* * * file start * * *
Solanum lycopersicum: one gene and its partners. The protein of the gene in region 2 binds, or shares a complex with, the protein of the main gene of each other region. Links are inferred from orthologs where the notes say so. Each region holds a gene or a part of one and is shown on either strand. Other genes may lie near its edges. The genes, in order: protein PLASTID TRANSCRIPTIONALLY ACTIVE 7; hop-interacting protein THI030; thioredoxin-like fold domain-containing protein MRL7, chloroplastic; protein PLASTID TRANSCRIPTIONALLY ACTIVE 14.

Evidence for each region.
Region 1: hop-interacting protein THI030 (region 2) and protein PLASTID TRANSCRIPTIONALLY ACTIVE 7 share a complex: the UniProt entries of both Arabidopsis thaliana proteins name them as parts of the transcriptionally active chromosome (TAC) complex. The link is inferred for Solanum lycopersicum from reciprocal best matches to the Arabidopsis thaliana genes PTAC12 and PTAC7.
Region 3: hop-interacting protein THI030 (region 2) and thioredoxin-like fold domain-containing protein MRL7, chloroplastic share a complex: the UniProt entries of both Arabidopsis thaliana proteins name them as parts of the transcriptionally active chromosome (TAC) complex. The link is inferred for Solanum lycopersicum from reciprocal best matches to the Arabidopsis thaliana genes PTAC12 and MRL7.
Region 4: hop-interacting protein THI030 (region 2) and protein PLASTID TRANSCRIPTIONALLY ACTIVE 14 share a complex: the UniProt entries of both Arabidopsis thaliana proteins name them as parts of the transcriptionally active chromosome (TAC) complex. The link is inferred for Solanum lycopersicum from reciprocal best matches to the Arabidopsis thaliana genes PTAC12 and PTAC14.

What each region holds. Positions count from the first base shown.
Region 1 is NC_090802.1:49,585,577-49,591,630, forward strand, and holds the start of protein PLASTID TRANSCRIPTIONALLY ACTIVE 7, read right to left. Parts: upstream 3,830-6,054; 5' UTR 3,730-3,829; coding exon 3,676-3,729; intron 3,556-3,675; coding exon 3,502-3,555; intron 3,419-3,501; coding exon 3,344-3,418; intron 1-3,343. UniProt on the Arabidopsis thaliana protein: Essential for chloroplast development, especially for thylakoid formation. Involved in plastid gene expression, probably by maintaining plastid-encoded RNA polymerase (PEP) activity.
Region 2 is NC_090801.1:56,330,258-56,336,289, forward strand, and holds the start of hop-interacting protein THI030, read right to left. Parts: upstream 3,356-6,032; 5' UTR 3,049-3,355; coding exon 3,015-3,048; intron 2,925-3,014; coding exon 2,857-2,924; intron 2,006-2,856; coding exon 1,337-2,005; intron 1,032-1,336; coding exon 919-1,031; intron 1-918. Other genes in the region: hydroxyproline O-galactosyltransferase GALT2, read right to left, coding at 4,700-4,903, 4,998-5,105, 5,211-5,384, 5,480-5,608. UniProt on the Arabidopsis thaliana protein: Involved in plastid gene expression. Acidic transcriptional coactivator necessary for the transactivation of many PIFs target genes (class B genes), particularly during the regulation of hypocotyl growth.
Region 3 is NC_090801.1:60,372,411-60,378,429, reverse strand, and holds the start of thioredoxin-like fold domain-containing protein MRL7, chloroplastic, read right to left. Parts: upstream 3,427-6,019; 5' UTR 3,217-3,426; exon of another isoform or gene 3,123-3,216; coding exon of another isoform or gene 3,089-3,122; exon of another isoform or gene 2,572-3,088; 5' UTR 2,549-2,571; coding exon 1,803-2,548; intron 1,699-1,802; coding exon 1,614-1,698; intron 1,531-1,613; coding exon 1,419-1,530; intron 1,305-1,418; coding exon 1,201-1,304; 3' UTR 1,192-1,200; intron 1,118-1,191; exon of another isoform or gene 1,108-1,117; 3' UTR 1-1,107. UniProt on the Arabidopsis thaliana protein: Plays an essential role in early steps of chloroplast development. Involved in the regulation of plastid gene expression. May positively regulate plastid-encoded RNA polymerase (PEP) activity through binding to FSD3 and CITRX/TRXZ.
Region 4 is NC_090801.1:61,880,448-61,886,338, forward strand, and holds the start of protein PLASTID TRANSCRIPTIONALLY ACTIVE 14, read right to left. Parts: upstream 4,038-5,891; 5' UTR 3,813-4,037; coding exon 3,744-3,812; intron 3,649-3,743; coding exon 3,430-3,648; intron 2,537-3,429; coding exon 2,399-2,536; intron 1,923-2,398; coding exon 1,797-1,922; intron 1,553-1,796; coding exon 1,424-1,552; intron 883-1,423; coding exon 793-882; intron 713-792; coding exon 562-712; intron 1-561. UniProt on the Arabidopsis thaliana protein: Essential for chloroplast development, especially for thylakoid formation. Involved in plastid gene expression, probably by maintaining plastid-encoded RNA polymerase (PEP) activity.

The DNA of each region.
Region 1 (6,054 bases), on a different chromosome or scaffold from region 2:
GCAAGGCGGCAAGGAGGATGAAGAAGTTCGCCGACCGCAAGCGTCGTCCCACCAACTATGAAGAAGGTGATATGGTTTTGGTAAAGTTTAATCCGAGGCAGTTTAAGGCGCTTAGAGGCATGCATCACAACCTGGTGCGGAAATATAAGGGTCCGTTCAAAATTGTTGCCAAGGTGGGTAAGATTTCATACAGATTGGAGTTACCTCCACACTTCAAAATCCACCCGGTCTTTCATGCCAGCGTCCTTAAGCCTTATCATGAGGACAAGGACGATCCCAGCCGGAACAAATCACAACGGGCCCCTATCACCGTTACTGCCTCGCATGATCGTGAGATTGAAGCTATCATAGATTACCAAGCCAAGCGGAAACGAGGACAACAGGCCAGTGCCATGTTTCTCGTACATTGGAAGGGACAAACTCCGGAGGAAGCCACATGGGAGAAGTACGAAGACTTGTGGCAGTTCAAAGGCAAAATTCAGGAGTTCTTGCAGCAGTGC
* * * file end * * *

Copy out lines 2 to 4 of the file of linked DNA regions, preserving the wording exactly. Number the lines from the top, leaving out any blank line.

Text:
Evidence for each region.
Region 1: hop-interacting protein THI030 (region 2) and protein PLASTID TRANSCRIPTIONALLY ACTIVE 7 share a complex: the UniProt entries of both Arabidopsis thaliana proteins name them as parts of the transcriptionally active chromosome (TAC) complex. The link is inferred for Solanum lycopersicum from reciprocal best matches to the Arabidopsis thaliana genes PTAC12 and PTAC7.
Region 3: hop-interacting protein THI030 (region 2) and thioredoxin-like fold domain-containing protein MRL7, chloroplastic share a complex: the UniProt entries of both Arabidopsis thaliana proteins name them as parts of the transcriptionally active chromosome (TAC) complex. The link is inferred for Solanum lycopersicum from reciprocal best matches to the Arabidopsis thaliana genes PTAC12 and MRL7.